There are cases which involve questions which admit of being answered on principles. Such principles are deduced by way of abstraction of the material facts of the case eliminating the immaterial elements. The principle that comes out as a result of such case is not applicable only to that case, but to cases also which are similar to the decided case in their essential features. This principle is called Ratio Decidendi. The issues which need the determination of no general principles are answered on the circumstances of the particular case and lay down no principles of general application. These are called Obiter Dictum.
It is the Ratio Decidendi of a case that is binding and not the Obiter Dictum that has a binding effect of a Precedent. But it is for the judge to determine the Ratio Decidendi of the decision and to apply it on the case which he is going to decide. This gives an opportunity to him to mould the law according to the changed conditions by laying emphasis on one or the other point.
Merits of the Doctrine of Precedents
It shows respect to one ancestors’ opinion. Eminent jurists like Coke and Blackstone have supported the doctrine on this ground. The say that there are always some reasons behind these opinions, we may or may not understand them.
Precedents are based on customs, and therefore, they should be followed. Courts follow them because these judicial decisions are the principal and most authoritative evidence that can be given of the existence of such a custom as shall form a part of the common law.
As a matter of great convenience, it is necessary that a question once decided should be settled and should not be subject to re-argument in every case in which it arises. It will save the labor of the judges and the lawyers.
Precedents bring certainty in the law. If the courts do not follow precedents and the judges start deciding and determining issues every time afresh without having regard to the previous decisions on the point, the law would become the most uncertain.
Precedents bring flexibility to law. Judges in giving their decisions are influenced by social, economic and many other values of their age. They mold and shape the law according to the changed conditions and thus bring flexibility to law.
Precedents are Judge made law. Therefore, they are more practical. They are based on cases. It is not like statue law which is based on a priori theory. The law develops through precedents according to actual cases.
Precedents bring scientific development to law. In a case, Baron Parke observed ‘It appears to me to be great importance to keep the principle of decision steadily in view, not merely for the determination of the particular case, but for the interest of law as a science.’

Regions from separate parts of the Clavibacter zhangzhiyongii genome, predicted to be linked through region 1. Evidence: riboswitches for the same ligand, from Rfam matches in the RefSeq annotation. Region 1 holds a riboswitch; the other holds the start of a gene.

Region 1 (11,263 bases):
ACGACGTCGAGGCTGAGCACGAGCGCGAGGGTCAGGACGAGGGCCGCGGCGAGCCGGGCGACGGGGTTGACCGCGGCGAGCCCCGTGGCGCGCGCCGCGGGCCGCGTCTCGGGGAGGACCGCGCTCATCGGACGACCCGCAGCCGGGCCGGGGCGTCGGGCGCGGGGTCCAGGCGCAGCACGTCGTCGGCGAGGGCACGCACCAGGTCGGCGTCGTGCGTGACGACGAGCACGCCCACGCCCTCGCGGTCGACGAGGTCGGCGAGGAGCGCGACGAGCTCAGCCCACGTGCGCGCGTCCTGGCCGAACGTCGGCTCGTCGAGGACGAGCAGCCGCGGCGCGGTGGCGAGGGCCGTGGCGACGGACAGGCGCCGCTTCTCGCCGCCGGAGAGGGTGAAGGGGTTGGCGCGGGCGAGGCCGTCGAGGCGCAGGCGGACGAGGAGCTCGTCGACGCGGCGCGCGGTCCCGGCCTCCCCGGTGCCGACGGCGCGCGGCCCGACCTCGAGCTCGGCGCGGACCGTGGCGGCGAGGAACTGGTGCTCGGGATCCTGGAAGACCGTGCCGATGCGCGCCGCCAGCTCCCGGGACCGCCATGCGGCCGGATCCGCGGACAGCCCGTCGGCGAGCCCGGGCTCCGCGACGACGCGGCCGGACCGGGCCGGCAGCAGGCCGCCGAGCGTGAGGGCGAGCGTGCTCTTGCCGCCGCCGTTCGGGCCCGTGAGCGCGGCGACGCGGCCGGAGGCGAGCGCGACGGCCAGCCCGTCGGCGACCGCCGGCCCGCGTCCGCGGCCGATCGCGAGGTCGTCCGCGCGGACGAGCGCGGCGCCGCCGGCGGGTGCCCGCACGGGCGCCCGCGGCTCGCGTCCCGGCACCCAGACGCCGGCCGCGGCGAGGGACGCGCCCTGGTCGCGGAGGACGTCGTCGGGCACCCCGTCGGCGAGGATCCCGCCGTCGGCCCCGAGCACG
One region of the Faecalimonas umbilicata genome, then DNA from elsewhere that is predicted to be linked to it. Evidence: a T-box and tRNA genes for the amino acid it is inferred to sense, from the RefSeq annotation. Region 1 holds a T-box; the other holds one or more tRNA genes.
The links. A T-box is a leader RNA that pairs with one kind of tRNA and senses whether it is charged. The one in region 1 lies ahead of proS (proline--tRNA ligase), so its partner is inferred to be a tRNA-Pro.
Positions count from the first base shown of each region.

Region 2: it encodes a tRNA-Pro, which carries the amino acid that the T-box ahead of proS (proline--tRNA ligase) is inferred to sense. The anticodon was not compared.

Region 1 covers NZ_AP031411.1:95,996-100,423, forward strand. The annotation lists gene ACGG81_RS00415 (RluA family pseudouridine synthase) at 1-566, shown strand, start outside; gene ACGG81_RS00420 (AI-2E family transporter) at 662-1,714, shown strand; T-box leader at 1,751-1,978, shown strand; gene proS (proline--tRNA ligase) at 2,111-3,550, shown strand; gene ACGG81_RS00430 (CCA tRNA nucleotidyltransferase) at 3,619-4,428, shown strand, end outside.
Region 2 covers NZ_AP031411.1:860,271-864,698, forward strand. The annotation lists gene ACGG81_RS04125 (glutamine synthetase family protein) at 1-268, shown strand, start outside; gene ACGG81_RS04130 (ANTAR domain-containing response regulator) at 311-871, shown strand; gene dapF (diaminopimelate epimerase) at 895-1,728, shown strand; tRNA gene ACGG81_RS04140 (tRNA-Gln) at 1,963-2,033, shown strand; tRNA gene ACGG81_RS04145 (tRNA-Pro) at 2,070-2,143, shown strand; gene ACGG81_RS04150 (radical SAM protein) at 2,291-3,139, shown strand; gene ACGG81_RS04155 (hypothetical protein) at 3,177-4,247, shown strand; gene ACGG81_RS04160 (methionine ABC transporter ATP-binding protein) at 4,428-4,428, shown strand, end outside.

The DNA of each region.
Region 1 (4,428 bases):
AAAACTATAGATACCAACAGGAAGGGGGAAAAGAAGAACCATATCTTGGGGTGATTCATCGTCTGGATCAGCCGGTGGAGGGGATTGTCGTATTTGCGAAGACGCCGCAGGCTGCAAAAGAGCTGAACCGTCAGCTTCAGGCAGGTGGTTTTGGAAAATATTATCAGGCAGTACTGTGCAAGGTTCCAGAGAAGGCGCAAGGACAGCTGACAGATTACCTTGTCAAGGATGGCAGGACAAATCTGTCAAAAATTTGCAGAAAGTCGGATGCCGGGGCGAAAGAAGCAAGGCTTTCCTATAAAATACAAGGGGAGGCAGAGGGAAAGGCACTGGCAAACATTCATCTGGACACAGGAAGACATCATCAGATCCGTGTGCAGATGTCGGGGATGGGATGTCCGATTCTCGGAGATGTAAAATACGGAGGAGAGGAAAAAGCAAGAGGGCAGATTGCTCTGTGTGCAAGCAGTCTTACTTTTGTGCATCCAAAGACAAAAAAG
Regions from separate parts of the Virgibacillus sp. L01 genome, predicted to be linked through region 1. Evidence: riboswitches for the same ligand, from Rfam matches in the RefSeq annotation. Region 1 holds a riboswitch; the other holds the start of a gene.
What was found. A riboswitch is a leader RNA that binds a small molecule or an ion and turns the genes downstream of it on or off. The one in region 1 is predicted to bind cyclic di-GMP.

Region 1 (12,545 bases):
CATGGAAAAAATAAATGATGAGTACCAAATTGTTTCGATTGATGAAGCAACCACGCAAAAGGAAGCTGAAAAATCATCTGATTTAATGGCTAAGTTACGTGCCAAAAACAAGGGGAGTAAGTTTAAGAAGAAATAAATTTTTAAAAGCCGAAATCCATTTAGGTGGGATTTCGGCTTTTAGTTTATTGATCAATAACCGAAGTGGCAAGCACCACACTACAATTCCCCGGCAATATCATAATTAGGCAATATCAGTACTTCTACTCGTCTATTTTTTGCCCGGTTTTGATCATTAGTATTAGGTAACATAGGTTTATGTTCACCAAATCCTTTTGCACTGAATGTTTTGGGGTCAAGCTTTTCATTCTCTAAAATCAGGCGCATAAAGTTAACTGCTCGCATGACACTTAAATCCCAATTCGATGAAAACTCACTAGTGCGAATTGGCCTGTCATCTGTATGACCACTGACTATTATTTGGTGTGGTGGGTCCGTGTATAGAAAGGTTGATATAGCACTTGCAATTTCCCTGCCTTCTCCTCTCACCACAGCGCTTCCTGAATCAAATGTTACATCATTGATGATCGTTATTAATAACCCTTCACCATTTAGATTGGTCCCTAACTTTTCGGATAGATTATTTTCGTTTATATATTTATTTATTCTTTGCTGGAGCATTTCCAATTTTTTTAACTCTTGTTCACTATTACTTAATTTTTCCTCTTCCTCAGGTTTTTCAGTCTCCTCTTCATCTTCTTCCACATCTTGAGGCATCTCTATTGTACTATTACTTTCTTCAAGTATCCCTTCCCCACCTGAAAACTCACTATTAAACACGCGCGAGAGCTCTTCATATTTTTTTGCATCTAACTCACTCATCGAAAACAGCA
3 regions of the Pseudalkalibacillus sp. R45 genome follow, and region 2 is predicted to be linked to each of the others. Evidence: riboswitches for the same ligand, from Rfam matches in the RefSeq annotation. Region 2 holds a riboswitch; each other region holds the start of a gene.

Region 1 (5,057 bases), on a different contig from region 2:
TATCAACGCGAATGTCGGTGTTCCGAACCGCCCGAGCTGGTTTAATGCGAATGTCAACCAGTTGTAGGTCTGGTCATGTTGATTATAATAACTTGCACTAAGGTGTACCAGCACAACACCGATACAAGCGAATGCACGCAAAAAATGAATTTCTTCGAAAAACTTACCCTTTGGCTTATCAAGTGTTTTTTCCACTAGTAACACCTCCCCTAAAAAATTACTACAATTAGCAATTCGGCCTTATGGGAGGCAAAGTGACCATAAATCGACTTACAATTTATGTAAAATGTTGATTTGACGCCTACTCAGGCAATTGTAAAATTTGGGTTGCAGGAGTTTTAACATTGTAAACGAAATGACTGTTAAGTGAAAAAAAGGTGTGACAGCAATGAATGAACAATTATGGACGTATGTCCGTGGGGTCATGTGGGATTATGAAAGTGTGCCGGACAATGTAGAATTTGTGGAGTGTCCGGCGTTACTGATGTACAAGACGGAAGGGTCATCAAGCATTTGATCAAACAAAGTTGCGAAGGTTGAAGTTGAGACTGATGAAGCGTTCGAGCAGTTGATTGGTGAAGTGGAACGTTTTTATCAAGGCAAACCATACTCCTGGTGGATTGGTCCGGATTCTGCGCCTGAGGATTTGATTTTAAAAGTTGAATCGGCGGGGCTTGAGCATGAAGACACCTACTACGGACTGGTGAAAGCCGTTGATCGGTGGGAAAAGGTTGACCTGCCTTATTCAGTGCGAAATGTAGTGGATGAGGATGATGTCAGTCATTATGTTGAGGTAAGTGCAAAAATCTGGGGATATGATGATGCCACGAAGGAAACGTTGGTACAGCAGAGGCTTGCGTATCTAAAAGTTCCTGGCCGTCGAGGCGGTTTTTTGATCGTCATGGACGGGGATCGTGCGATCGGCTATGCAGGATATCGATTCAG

Precedents guide judges and consequently, they are prevented from committing errors which they would have committed in the absence of precedents. Following precedents, judges are prevented from any prejudice and partially because precedents are binding on them. By deciding cases on established principles, the confidence of the people on the judiciary is strengthened.
As a matter of policy, decisions, once made on principal should not be departed from in ordinary course.
Demerits of the Doctrine of Precedents
There is always a possibility of overlooking authorities. The vastly increasing number of cases has an overwhelming effect on the judge and the lawyer. It is very difficult to trace out all the relevant authorities on the very point.
Sometimes, the conflicting decisions of superior tribunal throw the judge of a lower court on the horns of a dilemma. The courts faced with what an English judge called “complete fog of authorities.”
A great demerit of the doctrine of precedent is that the development of the law depends on the incidents of litigation. Sometimes, the most important points may remain unadjudicated because nobody brought an action upon them.
A very grave demerit or rather an anomaly of the doctrine of precedent is that sometimes it is the extremely erroneous decision is established as law due to not being brought before a superior court.
Factors undermining the authority of a precedent
- Abrogated decisions – A decision ceases to be binding if a statute or statutory rule inconsistent with it is subsequently enacted, or if it is reversed or overruled by a higher court.
- Same decision on appeal is reversed by the appellate court. – 24th amendment of Indian Constitution was passed to nullify the decision of the SC in the case of Golaknath.
- Affirmation and Reversal on a Different Ground – A decision is affirmed or reversed on appeal on a different point.